The Lord brought Romans 15:1 to mind, “We who are strong have an obligation to bear with the failings of the weak, and not to please ourselves.” In my rage, I failed to consider if my sermon would actually encourage anyone to deepen their relationship with the Lord. In fact, had they really listened to this message, they would have taken away the idea they themselves had to summon up the courage and produced their own righteousness to display to the outside world. What a horrible message to send! While seeking to make our Christian school look better, I was actually denying the very gospel that makes us Christian in the first place!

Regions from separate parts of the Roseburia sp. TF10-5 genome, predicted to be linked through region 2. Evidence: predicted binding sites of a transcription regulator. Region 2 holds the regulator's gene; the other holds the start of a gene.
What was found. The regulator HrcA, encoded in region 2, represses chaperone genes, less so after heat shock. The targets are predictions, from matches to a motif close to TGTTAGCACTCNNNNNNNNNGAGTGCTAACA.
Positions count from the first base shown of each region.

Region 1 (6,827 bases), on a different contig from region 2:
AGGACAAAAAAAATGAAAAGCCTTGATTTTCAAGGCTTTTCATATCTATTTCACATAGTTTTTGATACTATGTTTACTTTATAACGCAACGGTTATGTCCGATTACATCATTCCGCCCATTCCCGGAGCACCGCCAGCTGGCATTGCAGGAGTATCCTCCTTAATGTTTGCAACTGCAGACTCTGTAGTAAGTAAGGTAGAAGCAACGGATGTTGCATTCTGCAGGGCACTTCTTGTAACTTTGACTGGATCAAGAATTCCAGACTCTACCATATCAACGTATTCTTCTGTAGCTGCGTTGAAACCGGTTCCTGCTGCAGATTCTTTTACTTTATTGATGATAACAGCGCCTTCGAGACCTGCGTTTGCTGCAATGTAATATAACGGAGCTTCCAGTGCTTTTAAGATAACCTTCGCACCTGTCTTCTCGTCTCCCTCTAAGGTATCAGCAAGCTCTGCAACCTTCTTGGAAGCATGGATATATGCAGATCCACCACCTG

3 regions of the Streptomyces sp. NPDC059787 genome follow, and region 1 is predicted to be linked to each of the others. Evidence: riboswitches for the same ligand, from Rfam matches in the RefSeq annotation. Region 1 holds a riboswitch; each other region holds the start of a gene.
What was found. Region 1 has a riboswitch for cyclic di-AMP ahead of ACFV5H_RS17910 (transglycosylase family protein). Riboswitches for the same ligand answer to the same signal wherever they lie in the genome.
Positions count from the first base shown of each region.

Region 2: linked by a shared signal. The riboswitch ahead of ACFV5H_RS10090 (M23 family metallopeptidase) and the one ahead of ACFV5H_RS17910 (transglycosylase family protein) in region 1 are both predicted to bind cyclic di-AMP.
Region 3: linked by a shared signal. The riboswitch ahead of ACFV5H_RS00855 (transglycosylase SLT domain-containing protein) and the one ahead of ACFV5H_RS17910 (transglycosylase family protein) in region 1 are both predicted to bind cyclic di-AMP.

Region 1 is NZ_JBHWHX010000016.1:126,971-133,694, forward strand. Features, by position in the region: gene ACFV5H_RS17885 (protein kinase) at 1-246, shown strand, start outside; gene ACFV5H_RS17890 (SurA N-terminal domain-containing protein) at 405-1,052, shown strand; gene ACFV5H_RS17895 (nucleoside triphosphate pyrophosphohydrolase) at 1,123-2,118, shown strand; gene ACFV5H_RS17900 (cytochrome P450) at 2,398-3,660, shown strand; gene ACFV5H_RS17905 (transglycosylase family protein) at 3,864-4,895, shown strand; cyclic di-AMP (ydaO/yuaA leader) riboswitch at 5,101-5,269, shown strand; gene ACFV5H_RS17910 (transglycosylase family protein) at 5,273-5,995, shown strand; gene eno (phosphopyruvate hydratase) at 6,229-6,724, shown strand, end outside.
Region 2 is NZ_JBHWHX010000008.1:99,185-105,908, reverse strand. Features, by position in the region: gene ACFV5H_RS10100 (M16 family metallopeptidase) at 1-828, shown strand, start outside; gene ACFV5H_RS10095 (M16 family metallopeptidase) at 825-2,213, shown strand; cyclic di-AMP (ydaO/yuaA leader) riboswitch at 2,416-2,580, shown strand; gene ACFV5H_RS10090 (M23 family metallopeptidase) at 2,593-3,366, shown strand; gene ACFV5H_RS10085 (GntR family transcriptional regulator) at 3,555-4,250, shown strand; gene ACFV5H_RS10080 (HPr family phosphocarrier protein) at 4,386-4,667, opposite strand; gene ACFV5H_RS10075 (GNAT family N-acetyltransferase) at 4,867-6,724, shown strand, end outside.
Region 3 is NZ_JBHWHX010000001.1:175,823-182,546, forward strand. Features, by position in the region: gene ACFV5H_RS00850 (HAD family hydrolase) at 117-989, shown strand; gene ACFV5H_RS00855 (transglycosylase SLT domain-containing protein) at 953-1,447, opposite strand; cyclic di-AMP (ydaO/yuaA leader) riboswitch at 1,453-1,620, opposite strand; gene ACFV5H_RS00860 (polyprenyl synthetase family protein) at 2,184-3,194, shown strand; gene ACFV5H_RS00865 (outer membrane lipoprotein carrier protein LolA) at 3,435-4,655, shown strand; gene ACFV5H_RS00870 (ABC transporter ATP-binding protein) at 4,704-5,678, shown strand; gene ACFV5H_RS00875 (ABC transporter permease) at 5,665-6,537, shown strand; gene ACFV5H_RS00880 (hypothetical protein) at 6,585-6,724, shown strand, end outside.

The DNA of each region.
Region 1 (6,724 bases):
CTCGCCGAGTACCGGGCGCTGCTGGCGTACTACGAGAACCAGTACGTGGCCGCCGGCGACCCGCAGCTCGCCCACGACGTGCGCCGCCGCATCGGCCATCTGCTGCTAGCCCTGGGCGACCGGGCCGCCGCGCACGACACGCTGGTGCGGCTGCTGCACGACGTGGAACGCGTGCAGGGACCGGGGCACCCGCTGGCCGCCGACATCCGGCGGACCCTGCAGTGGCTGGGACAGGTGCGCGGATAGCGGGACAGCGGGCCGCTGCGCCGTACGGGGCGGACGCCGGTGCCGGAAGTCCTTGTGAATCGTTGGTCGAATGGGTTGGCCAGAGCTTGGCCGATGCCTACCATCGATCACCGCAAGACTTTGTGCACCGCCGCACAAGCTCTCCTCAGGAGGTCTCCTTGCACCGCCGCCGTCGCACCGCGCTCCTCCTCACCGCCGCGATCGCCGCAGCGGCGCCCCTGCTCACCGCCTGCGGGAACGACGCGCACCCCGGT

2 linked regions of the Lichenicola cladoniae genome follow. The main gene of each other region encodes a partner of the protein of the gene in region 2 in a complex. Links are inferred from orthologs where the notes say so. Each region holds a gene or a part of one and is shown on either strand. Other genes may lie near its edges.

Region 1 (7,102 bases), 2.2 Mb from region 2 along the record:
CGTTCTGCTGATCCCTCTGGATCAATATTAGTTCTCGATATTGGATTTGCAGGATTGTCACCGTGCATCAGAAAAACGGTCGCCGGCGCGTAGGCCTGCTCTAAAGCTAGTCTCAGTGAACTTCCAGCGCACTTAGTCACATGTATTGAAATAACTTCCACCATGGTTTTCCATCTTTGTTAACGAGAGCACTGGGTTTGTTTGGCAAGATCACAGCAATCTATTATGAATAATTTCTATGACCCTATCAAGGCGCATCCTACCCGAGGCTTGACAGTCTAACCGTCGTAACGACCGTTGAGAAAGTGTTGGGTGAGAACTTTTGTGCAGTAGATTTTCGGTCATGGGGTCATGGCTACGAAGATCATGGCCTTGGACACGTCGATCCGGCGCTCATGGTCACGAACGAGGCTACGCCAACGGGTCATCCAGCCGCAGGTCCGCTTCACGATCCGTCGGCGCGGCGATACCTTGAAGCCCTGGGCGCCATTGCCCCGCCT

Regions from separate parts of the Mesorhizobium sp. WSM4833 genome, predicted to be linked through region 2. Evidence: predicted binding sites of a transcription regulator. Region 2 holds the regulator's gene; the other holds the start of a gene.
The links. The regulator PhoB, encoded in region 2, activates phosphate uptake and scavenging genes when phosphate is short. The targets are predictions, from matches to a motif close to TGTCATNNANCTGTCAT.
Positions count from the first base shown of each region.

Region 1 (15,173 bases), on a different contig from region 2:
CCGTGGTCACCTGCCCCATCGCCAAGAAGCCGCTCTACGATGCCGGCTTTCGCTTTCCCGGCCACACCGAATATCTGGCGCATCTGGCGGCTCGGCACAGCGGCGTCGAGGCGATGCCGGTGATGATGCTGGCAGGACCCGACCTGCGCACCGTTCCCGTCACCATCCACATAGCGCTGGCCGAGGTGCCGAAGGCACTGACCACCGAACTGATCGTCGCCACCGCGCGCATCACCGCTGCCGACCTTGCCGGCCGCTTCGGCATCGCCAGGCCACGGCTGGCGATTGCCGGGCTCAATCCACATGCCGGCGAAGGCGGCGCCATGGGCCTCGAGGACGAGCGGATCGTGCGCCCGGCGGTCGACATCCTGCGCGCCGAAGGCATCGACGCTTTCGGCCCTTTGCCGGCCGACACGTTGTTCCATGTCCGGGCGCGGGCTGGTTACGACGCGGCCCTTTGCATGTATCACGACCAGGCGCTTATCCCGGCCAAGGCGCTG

Starting over from square one, I would then proceed to write out a new message. While I still launched an attack against an all too comfortable, easy-believism faith that results in nothing, I challenged students to cling to grace and run toward Christ. True, saving faith that results in the works we desire to see is only the product of Christ working within us. This ought to be a great encouragement to renounce our sin and embrace the gospel grace that changes the hearts and lives of such sinful people. The men and women of Hebrews 11 are not merely heroes to emulate, but sinners whose faith was counted as righteousness. They accomplished great works for God, but this was despite their sin and many failures. Their strength was not merely an inward resolve to serve, but the product of a faith that had its anchor in Jesus.
I am truly humbled that God will be gracious enough to ruin my message. May He do so again and again. I will need it! I have a lot to learn…